21 November 2019
On May 25, 2018, the European Union’s General Data Protection Regulation (GDPR) entered into force. GDPR is a strong tool for securing the rights of people in Europe to so-called “informational self-determination.” The Regulation includes rules protecting the rights of natural persons (meaning: not companies, which are considered “legal persons”) when their personal data are processed. Among other rights, the Regulation provides natural persons the right to access any personal data held about them by an organization (Article 15 GDPR), and the right to have inaccurate data corrected (Article 16 GDPR). The data protection authorities may punish violations of the Regulation with significant fines: up to 20 million euro or 4% of the worldwide annual revenue of the violating organization – whichever is higher (Article 83 GDPR).
Delivery Hero Germany GmbH is one of the organizations to discover in 2019 that these punishments are not empty threats. Delivery Hero, a food delivery company, took over the brands Lieferheld (“Delivery Hero” in German), Pizza.de, and Foodora from the Dutch company Takeaway.com. In August 2019, the Data Protection Authority in Berlin announced a fine of 195,407 euro against Delivery Hero for GDPR violations (announcement in German). Delivery Hero had not deleted the accounts of former customers, even though these customers were no longer active users; in one case, the customer’s most recent activity was in 2008. Eight former customers had additionally complained that the company had sent them unwanted advertising emails. One of these had explicitly requested that his personal data not be used for advertising purposes, but still received 15 further advertising emails. In five other cases, the company did not provide information about personal data they had stored, or did so only after the Data Protection Authority intervened.
Delivery Hero attempted to argue to the Berlin Data Protection Authority that the issues reported in the complaints were caused by technical problems or errors made by employees. The Data Protection Authority did not, however, accept this argument. There were too many complaints over too long a period of time for this to be plausible, according to the Data Protection Authority. In their view, the numerous complaints were evidence of “fundamental structural problems in the organization.”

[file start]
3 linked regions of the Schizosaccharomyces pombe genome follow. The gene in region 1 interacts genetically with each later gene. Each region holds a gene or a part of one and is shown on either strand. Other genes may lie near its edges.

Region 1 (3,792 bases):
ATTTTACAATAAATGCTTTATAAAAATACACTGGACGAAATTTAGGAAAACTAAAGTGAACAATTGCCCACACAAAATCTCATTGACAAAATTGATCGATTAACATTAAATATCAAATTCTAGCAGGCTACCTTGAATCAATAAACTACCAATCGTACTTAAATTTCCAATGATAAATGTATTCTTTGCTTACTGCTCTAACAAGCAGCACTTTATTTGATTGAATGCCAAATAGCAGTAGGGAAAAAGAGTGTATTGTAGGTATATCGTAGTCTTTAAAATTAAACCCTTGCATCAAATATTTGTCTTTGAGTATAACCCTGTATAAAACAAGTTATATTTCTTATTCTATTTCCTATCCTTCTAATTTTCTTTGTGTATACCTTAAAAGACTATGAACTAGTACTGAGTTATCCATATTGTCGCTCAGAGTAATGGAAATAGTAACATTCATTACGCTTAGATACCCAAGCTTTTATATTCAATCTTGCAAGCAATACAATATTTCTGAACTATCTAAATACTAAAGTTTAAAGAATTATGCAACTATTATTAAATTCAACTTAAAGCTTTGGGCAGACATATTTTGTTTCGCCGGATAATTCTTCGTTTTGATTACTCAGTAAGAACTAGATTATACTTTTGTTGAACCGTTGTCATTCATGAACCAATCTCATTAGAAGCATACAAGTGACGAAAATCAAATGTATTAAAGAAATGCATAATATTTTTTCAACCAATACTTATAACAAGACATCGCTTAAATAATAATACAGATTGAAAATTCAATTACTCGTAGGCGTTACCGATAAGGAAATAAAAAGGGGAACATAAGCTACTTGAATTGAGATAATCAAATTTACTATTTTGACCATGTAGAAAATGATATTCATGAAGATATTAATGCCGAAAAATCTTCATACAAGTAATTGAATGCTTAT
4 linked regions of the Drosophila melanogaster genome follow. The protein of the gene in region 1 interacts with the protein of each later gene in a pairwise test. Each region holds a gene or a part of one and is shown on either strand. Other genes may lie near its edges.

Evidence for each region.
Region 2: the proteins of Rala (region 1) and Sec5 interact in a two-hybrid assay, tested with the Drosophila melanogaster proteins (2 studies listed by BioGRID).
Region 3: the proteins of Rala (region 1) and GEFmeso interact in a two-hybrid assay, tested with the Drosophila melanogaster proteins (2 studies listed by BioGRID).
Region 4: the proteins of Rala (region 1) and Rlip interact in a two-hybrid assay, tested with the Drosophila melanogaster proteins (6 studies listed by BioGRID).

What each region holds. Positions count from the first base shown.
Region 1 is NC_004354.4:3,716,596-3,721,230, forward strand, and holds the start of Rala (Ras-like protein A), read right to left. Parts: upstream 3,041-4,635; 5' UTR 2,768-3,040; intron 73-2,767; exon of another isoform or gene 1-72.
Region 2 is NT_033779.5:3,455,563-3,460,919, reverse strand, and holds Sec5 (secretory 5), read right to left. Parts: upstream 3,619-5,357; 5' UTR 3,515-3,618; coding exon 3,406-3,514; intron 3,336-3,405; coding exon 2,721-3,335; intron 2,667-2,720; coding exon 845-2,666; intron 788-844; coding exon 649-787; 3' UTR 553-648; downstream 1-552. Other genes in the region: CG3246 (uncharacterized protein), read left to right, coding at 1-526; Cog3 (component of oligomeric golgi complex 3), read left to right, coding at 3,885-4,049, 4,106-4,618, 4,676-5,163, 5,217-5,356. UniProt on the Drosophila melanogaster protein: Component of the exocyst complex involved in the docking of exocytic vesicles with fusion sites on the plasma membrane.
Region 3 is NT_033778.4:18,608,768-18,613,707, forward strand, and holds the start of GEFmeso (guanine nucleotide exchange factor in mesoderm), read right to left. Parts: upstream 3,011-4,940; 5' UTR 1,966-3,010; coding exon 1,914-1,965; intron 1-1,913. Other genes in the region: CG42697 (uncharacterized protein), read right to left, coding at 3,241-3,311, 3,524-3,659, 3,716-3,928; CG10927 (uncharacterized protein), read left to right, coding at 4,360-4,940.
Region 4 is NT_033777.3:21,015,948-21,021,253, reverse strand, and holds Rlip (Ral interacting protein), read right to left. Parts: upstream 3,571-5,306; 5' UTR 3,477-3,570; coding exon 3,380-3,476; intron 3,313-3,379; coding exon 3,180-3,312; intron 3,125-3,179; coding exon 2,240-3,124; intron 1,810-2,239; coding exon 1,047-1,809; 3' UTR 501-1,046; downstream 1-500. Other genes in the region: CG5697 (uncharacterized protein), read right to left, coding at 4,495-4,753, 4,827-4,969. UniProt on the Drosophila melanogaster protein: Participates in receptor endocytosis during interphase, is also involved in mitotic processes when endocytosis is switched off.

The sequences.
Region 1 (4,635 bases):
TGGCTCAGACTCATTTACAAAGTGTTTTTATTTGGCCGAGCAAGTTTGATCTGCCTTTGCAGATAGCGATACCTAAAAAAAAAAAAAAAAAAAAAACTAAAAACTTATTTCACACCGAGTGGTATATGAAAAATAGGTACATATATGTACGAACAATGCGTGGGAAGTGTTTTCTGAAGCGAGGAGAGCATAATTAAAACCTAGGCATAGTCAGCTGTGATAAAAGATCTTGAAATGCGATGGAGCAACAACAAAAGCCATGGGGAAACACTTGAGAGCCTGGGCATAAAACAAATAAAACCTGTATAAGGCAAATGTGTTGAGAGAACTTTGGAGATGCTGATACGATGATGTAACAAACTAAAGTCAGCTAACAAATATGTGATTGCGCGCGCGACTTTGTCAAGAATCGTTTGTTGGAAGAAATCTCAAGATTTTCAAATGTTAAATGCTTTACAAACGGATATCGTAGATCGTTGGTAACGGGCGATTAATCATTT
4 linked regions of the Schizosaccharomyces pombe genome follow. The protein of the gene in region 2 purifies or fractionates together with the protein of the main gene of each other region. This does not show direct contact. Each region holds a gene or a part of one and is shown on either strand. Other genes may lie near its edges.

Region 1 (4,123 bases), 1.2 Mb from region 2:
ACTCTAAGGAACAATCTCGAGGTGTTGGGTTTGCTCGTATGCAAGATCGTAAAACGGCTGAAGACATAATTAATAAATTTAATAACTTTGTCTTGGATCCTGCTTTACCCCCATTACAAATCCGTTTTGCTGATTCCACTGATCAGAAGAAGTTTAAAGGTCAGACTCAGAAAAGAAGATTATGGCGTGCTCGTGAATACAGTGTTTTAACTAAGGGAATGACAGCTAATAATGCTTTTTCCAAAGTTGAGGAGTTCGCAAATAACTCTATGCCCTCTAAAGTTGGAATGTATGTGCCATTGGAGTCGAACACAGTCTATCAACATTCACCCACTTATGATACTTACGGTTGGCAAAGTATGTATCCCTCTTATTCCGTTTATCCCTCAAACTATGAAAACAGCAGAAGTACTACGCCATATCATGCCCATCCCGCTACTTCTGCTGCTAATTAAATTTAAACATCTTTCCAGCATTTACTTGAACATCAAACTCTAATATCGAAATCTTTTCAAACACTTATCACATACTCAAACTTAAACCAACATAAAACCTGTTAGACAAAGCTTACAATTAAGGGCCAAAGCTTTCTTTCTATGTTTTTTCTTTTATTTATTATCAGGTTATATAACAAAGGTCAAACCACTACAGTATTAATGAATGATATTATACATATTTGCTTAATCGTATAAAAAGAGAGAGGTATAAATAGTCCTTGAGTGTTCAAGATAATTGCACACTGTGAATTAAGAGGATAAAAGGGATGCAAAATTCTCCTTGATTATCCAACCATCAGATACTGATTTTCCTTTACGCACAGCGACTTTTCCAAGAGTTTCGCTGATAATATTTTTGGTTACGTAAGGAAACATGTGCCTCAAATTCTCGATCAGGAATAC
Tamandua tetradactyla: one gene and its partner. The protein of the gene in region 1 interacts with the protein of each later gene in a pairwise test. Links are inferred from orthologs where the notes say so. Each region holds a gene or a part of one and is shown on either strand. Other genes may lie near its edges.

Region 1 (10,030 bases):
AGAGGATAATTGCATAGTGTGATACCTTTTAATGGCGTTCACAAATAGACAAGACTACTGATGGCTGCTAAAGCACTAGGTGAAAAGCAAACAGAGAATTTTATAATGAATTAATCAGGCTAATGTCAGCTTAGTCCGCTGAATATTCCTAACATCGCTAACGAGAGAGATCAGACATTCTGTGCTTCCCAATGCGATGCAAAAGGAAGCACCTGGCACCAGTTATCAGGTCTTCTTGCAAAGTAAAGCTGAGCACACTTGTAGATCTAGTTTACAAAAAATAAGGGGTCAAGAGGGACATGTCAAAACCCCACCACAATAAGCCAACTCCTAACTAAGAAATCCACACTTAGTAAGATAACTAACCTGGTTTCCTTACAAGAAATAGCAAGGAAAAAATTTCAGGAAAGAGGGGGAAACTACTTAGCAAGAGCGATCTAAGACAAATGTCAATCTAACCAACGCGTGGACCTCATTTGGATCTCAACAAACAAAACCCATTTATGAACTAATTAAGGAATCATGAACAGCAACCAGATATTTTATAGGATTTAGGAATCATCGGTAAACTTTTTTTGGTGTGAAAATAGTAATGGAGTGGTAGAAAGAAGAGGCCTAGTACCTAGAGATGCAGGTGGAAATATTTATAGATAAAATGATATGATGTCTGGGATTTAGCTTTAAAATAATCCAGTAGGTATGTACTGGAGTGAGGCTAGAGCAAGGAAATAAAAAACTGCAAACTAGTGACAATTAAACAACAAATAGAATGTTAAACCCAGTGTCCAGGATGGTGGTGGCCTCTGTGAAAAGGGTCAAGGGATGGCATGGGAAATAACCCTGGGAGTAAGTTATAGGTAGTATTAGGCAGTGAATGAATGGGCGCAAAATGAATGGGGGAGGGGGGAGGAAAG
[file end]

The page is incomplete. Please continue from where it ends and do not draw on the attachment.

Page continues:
The same Berlin Data Protection Authority announced in October 2019 a fine of 14.5 million euro against Deutsche Wohnen SE, a major holder of real estate property in Germany (announcement in German). Deutsche Wohnen had developed a data archiving system in which it was possible to delete data that was no longer needed – including in some cases sensitive personal data such as salary information, excerpts from employment contracts and bank statements, and tax data. After a first inspection in June 2017, the data protection officials announced that Deutsche Wohnen would be required to redesign their archiving system. By March 2019, however, the company had not changed its data storage practices. Nor could it come up with a legal justification for the continued storage of the old data.
Other European data protection authorities have also announced substantial fines for GDPR violations. A running list can be seen at enforcementtracker.com.
The fines, which are in some cases quite high, show that the “grace period” many people expected for GDPR violators after the entry into force is over – and that the punishments for violations are increasing. In May 2019, the German news service “Welt” surveyed the 16 regional German data protection authorities and found that in the year since GDPR entered into force, the 16 authorities together had issued fines totaling 485,490 euro for a total of 75 violations. The fines for violators since May 2019 are significantly higher.
Berlin Data Protection Officer Maja Smoltczyk has made public that the Data Protection Authority’s decisions should have an “educational” character. “I hope that these fines serve as a warning to other companies,” she said after the decision in the case of Delivery Hero. “Whoever works with personal data needs functioning data protection,” she warned. She advised customers of Deutsche Wohnen to “go directly to the company and ensure that the rights of access provided for by law are implemented.”
YouTube managers would be well advised to take note of these developments. The classifications of videos uploaded by individuals in the European Union are personal data under GDPR. Given that violations of GDPR can carry fines of up to 4% of global yearly revenue, GDPR violations by YouTube – a part of Google, with 2018 revenues of over 136 billion US dollars – could be extremely expensive.